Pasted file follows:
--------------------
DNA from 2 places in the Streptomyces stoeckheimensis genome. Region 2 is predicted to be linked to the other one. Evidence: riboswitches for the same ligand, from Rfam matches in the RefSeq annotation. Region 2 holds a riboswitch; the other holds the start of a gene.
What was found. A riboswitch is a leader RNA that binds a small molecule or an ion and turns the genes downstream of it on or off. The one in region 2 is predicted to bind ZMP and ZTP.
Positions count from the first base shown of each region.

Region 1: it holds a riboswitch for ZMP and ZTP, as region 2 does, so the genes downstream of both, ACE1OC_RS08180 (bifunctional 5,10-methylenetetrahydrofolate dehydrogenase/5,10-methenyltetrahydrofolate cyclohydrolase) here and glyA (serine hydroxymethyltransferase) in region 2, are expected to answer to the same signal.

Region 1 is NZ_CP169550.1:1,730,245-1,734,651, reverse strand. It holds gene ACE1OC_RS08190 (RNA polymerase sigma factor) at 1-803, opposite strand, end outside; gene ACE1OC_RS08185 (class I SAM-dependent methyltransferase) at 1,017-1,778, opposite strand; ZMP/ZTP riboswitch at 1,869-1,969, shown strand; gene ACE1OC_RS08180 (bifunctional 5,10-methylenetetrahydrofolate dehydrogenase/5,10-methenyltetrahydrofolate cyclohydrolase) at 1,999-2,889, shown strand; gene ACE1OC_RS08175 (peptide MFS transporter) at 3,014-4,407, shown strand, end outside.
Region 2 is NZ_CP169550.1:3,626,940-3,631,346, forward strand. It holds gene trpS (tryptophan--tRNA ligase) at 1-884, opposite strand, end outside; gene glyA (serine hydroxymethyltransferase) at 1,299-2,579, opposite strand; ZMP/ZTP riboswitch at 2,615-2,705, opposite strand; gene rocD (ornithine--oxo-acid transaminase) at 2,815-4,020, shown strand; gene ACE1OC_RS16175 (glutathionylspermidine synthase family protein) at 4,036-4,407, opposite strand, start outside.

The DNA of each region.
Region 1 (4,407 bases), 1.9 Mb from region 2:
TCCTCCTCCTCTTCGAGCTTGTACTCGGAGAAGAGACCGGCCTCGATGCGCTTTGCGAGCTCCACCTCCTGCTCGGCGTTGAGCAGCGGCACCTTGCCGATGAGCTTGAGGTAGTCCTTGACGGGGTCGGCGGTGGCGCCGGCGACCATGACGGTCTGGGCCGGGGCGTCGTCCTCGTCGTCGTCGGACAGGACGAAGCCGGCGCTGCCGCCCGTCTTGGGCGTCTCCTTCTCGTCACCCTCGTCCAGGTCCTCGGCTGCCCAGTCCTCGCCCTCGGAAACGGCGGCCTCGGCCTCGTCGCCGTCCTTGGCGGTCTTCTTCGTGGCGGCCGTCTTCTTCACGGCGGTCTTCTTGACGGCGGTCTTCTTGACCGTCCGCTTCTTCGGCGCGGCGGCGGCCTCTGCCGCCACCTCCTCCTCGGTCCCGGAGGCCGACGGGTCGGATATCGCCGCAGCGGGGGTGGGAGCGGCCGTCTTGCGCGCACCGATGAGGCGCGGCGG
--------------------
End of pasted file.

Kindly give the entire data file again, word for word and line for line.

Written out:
DNA from 2 places in the Streptomyces stoeckheimensis genome. Region 2 is predicted to be linked to the other one. Evidence: riboswitches for the same ligand, from Rfam matches in the RefSeq annotation. Region 2 holds a riboswitch; the other holds the start of a gene.
What was found. A riboswitch is a leader RNA that binds a small molecule or an ion and turns the genes downstream of it on or off. The one in region 2 is predicted to bind ZMP and ZTP.
Positions count from the first base shown of each region.

Region 1: it holds a riboswitch for ZMP and ZTP, as region 2 does, so the genes downstream of both, ACE1OC_RS08180 (bifunctional 5,10-methylenetetrahydrofolate dehydrogenase/5,10-methenyltetrahydrofolate cyclohydrolase) here and glyA (serine hydroxymethyltransferase) in region 2, are expected to answer to the same signal.

Region 1 is NZ_CP169550.1:1,730,245-1,734,651, reverse strand. It holds gene ACE1OC_RS08190 (RNA polymerase sigma factor) at 1-803, opposite strand, end outside; gene ACE1OC_RS08185 (class I SAM-dependent methyltransferase) at 1,017-1,778, opposite strand; ZMP/ZTP riboswitch at 1,869-1,969, shown strand; gene ACE1OC_RS08180 (bifunctional 5,10-methylenetetrahydrofolate dehydrogenase/5,10-methenyltetrahydrofolate cyclohydrolase) at 1,999-2,889, shown strand; gene ACE1OC_RS08175 (peptide MFS transporter) at 3,014-4,407, shown strand, end outside.
Region 2 is NZ_CP169550.1:3,626,940-3,631,346, forward strand. It holds gene trpS (tryptophan--tRNA ligase) at 1-884, opposite strand, end outside; gene glyA (serine hydroxymethyltransferase) at 1,299-2,579, opposite strand; ZMP/ZTP riboswitch at 2,615-2,705, opposite strand; gene rocD (ornithine--oxo-acid transaminase) at 2,815-4,020, shown strand; gene ACE1OC_RS16175 (glutathionylspermidine synthase family protein) at 4,036-4,407, opposite strand, start outside.

The DNA of each region.
Region 1 (4,407 bases), 1.9 Mb from region 2:
TCCTCCTCCTCTTCGAGCTTGTACTCGGAGAAGAGACCGGCCTCGATGCGCTTTGCGAGCTCCACCTCCTGCTCGGCGTTGAGCAGCGGCACCTTGCCGATGAGCTTGAGGTAGTCCTTGACGGGGTCGGCGGTGGCGCCGGCGACCATGACGGTCTGGGCCGGGGCGTCGTCCTCGTCGTCGTCGGACAGGACGAAGCCGGCGCTGCCGCCCGTCTTGGGCGTCTCCTTCTCGTCACCCTCGTCCAGGTCCTCGGCTGCCCAGTCCTCGCCCTCGGAAACGGCGGCCTCGGCCTCGTCGCCGTCCTTGGCGGTCTTCTTCGTGGCGGCCGTCTTCTTCACGGCGGTCTTCTTGACGGCGGTCTTCTTGACCGTCCGCTTCTTCGGCGCGGCGGCGGCCTCTGCCGCCACCTCCTCCTCGGTCCCGGAGGCCGACGGGTCGGATATCGCCGCAGCGGGGGTGGGAGCGGCCGTCTTGCGCGCACCGATGAGGCGCGGCGG